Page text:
Some basic IDA graphing
IDA? Initial Data Analysis (IDA) should be performed on every
data set you access or collect. The rationale for IDA is to determine if your
data represent what it should represent and to determine if there are errors in
the data.
There are three graphical representations we typically use. Frequency Tables
for all variables which display the frequency and percentages for each value.
Bar graphs for categorical variables, which allows us to quickly see the
distribution of cases in each category. And, Histograms for continuous or nearly
continuous variables; which allow us to observe the distribution of scores on a
continuous variable.
There are generally speaking two methods of displaying data outside text when
preparing a manuscript or research report. Tables, which are text based and
therefore can be set to typeface; and Figures which are graphical displays (e.g.
histograms, piecharts, topographical maps, wiring schematics, etc.). Both forms
of display can be used during IDA to discover data entry errors, describe the
sample characteristics, and determine if your data fits the assumptions of a
particular analysis.
Data Entry Errors. When conducting IDA, you can evaluate the data looking at
the frequency tables for missing data and/or values that do not correspond to
the values expected for a variable. For example; if you have Gender/Sex coded as
1 = female and 2 = male; but, you notice in the frequency table that case #5
shows a value of 12; that would be inconsistent with the coding strategy and
known genders/sex for most species.
Describing the Sample. When writing a research report or simply assessing the
external validity of your study, you must evaluate the sample (i.e. individual
characteristics). First, you may be concerned with the external validity of the
sample (how representative it may or may not be of the population you are
studying). Second, you will likely want to communicate a description of your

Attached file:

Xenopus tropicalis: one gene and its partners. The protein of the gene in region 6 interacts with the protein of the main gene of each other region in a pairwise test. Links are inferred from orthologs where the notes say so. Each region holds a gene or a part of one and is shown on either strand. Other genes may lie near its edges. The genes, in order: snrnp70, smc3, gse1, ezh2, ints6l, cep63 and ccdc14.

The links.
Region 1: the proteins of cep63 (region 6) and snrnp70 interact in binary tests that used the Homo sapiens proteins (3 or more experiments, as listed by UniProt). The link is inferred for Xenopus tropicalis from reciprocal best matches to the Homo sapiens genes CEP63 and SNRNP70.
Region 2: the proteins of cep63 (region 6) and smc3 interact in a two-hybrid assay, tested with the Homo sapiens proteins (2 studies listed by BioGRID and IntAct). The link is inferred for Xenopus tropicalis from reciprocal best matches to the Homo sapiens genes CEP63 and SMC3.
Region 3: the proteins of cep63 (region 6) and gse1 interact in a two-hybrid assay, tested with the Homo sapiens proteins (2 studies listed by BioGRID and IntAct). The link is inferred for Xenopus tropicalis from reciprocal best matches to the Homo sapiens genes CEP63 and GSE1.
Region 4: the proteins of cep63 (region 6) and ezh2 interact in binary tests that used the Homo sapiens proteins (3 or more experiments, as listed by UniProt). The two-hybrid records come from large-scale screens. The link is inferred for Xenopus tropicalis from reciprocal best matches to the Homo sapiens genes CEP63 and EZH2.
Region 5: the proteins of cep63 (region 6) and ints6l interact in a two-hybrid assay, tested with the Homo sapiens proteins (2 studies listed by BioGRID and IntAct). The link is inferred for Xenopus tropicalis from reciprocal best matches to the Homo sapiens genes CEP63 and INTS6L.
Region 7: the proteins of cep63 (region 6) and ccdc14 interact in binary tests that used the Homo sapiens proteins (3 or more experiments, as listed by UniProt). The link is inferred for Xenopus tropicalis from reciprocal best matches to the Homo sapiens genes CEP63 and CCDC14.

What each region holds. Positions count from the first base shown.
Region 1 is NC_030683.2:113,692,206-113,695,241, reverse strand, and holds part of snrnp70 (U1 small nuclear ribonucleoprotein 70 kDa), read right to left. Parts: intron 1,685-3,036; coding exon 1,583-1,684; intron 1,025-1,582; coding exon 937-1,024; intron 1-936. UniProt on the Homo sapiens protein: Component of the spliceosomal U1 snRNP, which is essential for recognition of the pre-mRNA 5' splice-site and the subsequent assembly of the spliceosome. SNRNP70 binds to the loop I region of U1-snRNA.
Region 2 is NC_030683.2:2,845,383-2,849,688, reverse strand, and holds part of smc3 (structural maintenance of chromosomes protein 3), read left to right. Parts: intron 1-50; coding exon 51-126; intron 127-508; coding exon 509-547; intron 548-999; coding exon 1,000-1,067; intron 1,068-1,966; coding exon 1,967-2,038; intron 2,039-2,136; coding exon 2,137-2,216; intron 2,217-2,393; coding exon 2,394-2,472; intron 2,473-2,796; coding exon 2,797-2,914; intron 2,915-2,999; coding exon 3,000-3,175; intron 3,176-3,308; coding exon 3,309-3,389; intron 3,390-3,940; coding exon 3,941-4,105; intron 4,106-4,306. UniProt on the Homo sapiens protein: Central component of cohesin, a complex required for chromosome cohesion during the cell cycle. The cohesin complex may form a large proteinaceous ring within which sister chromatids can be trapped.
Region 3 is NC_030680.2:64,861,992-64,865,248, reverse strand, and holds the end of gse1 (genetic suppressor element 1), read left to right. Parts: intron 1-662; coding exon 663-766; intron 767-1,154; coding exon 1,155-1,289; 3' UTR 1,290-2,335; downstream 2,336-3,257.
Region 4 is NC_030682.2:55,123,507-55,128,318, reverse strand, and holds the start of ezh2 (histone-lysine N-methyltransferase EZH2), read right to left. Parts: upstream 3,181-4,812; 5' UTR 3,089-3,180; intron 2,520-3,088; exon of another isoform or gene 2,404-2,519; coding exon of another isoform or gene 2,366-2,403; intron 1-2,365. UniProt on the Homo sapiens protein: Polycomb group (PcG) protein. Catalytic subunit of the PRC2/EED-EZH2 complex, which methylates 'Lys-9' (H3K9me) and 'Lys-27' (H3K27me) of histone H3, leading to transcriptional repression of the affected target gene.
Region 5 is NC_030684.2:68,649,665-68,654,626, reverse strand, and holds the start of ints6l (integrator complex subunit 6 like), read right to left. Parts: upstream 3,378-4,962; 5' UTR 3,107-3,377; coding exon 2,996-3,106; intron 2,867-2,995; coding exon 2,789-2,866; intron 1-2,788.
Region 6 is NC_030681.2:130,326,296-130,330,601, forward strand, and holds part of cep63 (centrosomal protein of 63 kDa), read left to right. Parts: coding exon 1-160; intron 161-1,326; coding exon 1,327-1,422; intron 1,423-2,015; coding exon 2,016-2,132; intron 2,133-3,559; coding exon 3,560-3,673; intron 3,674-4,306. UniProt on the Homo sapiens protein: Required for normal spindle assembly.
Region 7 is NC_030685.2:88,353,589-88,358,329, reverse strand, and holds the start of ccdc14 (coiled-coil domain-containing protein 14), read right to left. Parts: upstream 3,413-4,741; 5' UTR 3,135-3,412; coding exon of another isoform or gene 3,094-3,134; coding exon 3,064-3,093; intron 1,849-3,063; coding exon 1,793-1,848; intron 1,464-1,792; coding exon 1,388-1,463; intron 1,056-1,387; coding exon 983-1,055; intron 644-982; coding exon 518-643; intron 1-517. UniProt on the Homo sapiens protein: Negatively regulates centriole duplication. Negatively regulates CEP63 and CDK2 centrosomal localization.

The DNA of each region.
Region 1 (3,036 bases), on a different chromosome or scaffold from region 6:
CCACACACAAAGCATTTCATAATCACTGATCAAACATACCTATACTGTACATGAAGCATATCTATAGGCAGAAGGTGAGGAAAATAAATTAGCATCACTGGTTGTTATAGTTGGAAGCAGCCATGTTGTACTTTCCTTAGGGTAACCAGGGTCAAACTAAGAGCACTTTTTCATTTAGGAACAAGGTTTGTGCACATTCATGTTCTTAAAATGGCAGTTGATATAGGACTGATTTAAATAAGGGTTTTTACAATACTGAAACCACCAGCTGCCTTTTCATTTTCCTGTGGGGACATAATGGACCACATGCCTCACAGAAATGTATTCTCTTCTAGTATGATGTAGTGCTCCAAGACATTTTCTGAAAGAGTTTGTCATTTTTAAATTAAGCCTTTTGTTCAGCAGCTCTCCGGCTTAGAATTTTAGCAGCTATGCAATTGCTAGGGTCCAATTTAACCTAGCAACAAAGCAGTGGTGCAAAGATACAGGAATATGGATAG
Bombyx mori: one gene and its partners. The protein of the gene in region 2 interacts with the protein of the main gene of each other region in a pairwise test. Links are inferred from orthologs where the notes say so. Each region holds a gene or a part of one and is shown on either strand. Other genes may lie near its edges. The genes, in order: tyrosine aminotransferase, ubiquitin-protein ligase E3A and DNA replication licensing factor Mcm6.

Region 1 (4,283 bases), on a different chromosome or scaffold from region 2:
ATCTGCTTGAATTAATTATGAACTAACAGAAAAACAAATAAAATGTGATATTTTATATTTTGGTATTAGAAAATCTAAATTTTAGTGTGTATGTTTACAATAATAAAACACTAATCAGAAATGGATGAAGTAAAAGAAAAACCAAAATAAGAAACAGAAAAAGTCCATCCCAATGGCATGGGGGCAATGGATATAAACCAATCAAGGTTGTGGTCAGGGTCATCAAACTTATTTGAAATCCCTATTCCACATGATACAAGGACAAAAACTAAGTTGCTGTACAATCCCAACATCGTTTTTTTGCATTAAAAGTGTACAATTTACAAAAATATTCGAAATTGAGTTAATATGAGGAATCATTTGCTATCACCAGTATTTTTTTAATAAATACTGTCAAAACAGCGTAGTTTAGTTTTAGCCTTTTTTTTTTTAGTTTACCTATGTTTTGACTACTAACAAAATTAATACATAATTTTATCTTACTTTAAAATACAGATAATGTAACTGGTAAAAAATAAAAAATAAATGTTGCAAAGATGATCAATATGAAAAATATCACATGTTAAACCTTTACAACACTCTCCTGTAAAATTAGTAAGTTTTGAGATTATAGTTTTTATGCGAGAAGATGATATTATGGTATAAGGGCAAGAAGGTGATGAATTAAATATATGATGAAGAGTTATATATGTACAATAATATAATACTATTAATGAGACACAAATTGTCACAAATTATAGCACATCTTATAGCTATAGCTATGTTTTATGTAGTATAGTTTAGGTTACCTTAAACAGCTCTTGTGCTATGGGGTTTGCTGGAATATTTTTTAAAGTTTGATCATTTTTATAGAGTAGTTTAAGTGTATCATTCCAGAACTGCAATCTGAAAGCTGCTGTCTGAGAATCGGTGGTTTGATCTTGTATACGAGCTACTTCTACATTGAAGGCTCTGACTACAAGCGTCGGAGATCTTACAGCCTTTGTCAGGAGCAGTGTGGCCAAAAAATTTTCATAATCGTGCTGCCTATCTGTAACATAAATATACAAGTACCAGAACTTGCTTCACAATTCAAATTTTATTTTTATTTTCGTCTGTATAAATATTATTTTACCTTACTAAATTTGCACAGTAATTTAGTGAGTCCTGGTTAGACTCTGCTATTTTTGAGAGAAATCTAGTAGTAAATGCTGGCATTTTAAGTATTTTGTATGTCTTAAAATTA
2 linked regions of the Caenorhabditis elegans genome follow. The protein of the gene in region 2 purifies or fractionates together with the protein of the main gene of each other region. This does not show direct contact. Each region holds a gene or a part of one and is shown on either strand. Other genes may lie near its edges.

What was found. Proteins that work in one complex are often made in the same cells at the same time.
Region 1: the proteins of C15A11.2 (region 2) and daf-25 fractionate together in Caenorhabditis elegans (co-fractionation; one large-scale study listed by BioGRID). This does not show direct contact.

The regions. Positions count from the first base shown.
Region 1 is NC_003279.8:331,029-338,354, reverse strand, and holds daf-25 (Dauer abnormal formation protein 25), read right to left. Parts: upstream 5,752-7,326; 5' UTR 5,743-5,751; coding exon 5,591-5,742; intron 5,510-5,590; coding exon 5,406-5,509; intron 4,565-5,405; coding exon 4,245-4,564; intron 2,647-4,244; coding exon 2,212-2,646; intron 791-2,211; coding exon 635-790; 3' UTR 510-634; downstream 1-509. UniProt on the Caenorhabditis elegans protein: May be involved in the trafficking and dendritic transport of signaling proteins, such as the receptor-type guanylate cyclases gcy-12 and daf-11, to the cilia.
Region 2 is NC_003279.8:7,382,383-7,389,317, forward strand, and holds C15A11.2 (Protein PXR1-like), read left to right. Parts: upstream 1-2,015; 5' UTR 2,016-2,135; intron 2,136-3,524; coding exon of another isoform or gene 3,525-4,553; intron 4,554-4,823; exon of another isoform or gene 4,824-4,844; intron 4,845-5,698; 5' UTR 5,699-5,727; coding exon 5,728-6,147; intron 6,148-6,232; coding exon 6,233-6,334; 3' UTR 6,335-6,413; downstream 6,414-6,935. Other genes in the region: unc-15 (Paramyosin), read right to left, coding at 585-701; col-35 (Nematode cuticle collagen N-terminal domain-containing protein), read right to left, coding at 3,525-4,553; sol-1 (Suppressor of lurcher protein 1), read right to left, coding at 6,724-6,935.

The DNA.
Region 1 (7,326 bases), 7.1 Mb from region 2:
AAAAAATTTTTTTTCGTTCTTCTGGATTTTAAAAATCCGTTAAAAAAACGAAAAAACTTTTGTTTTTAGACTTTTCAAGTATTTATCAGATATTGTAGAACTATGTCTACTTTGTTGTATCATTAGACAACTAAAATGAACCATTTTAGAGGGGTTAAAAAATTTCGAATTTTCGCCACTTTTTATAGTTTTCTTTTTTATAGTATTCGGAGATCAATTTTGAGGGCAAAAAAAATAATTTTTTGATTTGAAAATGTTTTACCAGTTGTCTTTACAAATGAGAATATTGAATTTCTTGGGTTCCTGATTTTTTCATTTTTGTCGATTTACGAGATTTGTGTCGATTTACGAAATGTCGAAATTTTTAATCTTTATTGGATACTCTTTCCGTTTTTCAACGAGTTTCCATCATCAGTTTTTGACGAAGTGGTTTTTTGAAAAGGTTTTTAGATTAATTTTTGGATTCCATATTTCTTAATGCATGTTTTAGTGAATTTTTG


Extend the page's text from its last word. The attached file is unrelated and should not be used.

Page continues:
sample when writing up the study (to allow others to replicate your findings).
As an example, consider that if only 10% of our sample was male, your results
are only really applicable to females. Using the frequencies function in SPSS,
you can easily produce graphical representations for a given variable or
multiple variables.
Example of Simple Graphing with the Frequencies function as would be done
during IDA.
The mock study we will use today concerns the effectiveness
of two types of therapy for depression on increasing Life Satisfaction Rating.
The independent variable was Type of Therapy, with two conditions; either
Cognitive Behavioral Therapy (CBT) or ElectroConvulsive Therapy (ECT). The
dependent variable was Life Satisfaction Rating (a series of 10 questions
that were totaled to yield a score between 10 and 50 for each of the 16
participants).
The Example Data can be found
here.
Getting the Frequencies and Tables/Figures:
 Click on Analyze, then Descriptive Statistics, then
Frequencies. First, you are going to do the categorical data, so
highlight/select “Gender/Sex” and “Type of Therapy”, and put them in the
variables box. (Make sure “Display Frequency Tables” is checked). Then,
click on Charts, and select Bar Charts (because these are categorical
variables). Now click continue and then click Ok. You should get output
similar to that displayed below.
Now flip back to Data View.
 Click on Analyze, then Descriptive Statistics, then
Frequencies. Second, you’re going to do the continuous data, so click on the
Reset button <at the bottom>.
Now, select “Age” and “Life Satisfaction Rating” and put them in the
variables box. Then click on Statistics and select what you think would be
necessary, click continue; then click on Charts and select Histograms and check
the box for “with normal curve”. Now click continue and then ok. You should see
output similar to that provided below.
Some interpretation questions:
1. What can we say about the gender of our sample in terms
of external validity? Hint; look at the bar chart for Gender.
2. Could it be that we have a data entry error or invalid
score for one of our participants on the Life Satisfaction Rating? Hint: reread
the description of our dependent variable, Life Satisfaction Rating, and
look closely at the histogram of that variable.